Swimming seems such a metaphor for dancing between inner and outer, water and air, soul and ego, life and spirit, ethereal and material. There’s such fluidity; the body weighs next to nothing, yet resistance is eleven times greater than on land. Everything’s cloudy down under: warm, dark and womb-like. Mystery beckons. The body is burdensome once it surfaces; shockingly so when you set your foot on the top step. Much more personally alluring to glide back in.
And yet the land and air sustain us. We can not live naturally under water.
I am more comfortable inside and stumble navigating the external. I was abruptly reminded of this in the locker room as an acquaintance discussed a recent college visit with her high-school daughter. I silently gasped at the numbing amount of tuition she rattled off. “No worse than anywhere else,” she said.
What if you don’t have the ability to work full time, like me, to earn tens of thousands of dollars I silently mumbled. I am coming to terms with imbedded bitterness, feeling robbed of a career 15 years ago because of a car accident and the onset of fibromyalgia. Of all places to voice it, it spilled out in worship week before last. The message focused on women encountering Jesus at the tomb after his resurrection and yet they were not considered credible. In example after example, Jesus uses worldy weakness and turns it around.
Including in me, I said.
It surely was nothing I wanted to say out loud, in church, but the way it arrived and I bucked, then stood and had no idea what I was saying, I identified it as vocal ministry.
Three times last week, I heard references to fruits of the spirit or spiritual gifts and I understood it was time to pay attention. Once as I was channel surfing checking the weather and evangelist Joyce Meyer stared at me and said that everyone’s all interested in spiritual gifts, but we need to focus on the fruits and the fact are lives will be long suffering. L–o–n–g suffering.
The next day I found myself outside of Panera, bumped up against to a pre-teen and middle-aged woman during an informal confirmation-counseling session, mostly discussing the girl’s spiritual gifts.
Sunday in worship a friend also referenced the fruits of the spirit.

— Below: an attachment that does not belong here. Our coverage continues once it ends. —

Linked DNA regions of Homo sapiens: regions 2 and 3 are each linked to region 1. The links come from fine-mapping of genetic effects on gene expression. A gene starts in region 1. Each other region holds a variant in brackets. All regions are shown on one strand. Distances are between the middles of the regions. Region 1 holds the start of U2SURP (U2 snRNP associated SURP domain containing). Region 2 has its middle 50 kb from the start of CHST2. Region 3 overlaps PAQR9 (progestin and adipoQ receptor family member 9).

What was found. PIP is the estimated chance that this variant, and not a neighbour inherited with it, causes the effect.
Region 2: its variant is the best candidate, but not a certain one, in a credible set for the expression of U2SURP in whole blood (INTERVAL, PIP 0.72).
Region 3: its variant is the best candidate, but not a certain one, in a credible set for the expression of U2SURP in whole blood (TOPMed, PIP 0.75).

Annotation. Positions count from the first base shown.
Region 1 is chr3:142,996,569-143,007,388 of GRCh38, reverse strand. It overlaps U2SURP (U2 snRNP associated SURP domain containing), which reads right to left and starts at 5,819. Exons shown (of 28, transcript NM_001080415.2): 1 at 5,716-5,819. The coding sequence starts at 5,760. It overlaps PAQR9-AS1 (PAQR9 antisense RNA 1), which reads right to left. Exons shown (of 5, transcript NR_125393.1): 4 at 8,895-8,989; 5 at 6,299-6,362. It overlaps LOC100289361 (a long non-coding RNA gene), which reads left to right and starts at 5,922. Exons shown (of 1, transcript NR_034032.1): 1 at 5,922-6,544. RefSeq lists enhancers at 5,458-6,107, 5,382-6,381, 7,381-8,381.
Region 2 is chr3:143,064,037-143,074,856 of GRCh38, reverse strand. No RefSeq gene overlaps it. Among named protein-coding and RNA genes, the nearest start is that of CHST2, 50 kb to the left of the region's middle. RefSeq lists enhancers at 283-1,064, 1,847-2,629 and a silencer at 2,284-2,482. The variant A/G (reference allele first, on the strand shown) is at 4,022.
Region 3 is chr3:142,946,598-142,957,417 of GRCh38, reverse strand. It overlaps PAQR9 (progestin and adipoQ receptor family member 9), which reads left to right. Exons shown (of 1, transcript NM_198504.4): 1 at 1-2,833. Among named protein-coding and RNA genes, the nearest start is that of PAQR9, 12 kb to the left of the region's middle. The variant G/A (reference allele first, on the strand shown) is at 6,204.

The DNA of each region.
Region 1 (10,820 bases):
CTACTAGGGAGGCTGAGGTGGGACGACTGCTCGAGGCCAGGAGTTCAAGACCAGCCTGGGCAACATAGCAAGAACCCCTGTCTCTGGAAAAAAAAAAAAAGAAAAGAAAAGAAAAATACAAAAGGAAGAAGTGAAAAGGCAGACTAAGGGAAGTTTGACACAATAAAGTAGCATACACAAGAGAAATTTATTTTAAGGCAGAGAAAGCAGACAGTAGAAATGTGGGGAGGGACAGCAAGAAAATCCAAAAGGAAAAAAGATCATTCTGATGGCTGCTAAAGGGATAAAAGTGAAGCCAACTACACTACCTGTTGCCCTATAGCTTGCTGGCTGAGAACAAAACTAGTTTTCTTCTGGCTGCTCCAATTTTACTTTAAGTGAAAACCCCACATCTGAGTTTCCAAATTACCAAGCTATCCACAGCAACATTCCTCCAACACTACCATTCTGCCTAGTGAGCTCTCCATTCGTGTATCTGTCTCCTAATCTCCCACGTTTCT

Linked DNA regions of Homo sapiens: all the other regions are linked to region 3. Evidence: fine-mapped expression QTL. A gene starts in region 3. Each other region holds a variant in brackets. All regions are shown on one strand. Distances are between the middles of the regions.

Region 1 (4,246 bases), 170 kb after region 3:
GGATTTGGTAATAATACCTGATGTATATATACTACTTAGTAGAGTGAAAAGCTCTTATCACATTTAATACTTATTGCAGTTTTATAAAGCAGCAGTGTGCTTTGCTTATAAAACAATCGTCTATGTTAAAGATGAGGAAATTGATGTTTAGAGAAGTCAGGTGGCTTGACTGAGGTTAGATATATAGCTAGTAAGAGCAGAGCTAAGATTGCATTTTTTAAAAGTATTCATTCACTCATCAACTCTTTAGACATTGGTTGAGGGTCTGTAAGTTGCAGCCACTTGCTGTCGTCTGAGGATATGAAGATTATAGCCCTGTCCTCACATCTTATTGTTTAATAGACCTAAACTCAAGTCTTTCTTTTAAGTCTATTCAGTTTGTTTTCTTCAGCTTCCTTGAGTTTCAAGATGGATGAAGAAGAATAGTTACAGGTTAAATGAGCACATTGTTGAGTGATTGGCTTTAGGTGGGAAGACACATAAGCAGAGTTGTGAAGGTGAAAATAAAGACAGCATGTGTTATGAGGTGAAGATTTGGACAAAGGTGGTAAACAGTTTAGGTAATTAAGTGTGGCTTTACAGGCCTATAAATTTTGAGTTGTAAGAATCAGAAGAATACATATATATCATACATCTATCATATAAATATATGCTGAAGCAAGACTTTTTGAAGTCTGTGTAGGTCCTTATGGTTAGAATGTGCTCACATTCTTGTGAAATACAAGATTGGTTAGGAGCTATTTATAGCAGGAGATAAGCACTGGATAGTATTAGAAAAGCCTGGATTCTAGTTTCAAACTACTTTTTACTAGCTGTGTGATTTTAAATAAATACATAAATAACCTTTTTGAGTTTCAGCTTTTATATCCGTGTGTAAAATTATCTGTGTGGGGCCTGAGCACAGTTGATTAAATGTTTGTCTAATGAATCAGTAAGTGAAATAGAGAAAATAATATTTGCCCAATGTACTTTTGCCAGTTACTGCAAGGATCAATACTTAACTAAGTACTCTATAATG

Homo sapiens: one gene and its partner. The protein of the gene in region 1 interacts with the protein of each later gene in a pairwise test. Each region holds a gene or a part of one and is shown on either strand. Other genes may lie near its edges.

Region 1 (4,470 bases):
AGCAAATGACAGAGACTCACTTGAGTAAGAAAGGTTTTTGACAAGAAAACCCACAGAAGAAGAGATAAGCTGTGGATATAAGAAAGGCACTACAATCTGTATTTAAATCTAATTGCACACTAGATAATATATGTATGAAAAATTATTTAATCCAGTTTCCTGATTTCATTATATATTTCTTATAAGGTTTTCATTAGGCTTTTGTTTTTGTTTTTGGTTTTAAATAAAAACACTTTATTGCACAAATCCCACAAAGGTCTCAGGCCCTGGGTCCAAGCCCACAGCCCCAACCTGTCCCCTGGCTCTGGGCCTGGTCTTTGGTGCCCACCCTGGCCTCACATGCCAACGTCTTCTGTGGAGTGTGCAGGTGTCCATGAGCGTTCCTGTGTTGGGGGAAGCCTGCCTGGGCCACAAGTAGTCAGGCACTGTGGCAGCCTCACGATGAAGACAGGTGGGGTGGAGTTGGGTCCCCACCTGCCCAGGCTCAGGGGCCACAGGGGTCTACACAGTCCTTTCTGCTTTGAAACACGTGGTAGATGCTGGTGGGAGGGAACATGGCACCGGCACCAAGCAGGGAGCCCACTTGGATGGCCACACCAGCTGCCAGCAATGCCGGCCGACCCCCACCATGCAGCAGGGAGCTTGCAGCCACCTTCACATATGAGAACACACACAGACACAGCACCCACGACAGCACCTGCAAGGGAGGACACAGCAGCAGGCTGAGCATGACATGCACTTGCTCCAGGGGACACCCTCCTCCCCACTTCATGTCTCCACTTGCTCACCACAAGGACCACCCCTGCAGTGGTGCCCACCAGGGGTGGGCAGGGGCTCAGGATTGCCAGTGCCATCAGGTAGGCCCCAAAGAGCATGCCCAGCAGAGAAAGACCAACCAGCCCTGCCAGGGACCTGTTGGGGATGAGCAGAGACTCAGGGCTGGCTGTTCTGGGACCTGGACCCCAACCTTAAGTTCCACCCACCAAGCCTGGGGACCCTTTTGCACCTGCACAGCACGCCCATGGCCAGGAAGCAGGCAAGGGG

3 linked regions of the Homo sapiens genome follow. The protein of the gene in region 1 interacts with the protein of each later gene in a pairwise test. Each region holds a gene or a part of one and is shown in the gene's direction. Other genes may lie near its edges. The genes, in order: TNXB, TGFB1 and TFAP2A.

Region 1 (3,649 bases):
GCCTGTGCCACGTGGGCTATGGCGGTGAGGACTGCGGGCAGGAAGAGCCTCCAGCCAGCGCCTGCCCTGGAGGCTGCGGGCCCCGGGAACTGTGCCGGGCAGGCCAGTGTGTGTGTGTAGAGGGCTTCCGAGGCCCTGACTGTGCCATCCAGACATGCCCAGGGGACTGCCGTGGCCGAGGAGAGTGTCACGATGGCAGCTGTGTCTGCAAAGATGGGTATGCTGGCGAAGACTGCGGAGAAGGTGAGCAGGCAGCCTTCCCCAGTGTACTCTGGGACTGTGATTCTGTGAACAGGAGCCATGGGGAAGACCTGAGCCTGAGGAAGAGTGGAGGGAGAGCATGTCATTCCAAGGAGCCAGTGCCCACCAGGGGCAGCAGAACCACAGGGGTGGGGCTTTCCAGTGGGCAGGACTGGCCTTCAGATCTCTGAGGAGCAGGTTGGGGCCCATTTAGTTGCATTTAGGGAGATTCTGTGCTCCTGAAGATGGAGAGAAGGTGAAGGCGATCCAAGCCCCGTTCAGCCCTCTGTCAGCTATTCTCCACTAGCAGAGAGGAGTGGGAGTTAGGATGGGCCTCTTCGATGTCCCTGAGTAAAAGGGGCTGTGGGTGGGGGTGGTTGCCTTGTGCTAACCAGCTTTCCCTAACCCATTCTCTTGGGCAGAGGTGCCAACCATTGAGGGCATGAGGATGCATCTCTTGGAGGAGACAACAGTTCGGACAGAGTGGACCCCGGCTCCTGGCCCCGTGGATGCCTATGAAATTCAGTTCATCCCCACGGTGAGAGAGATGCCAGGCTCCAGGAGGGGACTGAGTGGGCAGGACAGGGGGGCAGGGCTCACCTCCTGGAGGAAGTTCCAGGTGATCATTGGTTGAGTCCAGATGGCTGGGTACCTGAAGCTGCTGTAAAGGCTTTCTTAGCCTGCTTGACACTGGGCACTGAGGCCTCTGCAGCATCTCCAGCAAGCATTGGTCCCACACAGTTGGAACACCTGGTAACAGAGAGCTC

So I have begun to play with gifts (wisdom, knowledge, faith, healing, working of miracles, prophecy, discernment of spirits, kinds of tongues, interpreting those tongues, etc,) and fruits (love, joy, peace, patience, kindness, generosity, faithfulness, gentleness and self control).
While looking up the Joyce Meyer quote, which I jotted down, but never did find, I uncovered a letter from a teacher of both of my daughters. It was a thank-you note from last spring. She ended it with “You are a very special mother and I await the news of all the love and good your daughters will bring to our earth because of your love.”
I think I was supposed to find that today as I tottered among guilt for not having ample material wealth for my daughters, finding my gifts and looking at the fruits of the Spirit evident in my life.
“I am always comparing myself and falling way short. How can I look at myself with new eyes, God, your eyes?”
I soon understood that, although I am called to work outside of the worldy system, I am still judging myself by it.
Don’t use any of its values, especially NOT to judge yourself. Use mine and don’t judge. Just love and enjoy the freedom of who you are in all of your glory. Break free, I release you.
• How do I dance between external and internal, worldy and divine?
• When the world butts in, how do gravitate back to Spirit?
• What are my spiritual gifts?
• What fruits have I experienced?
• How has God released me?
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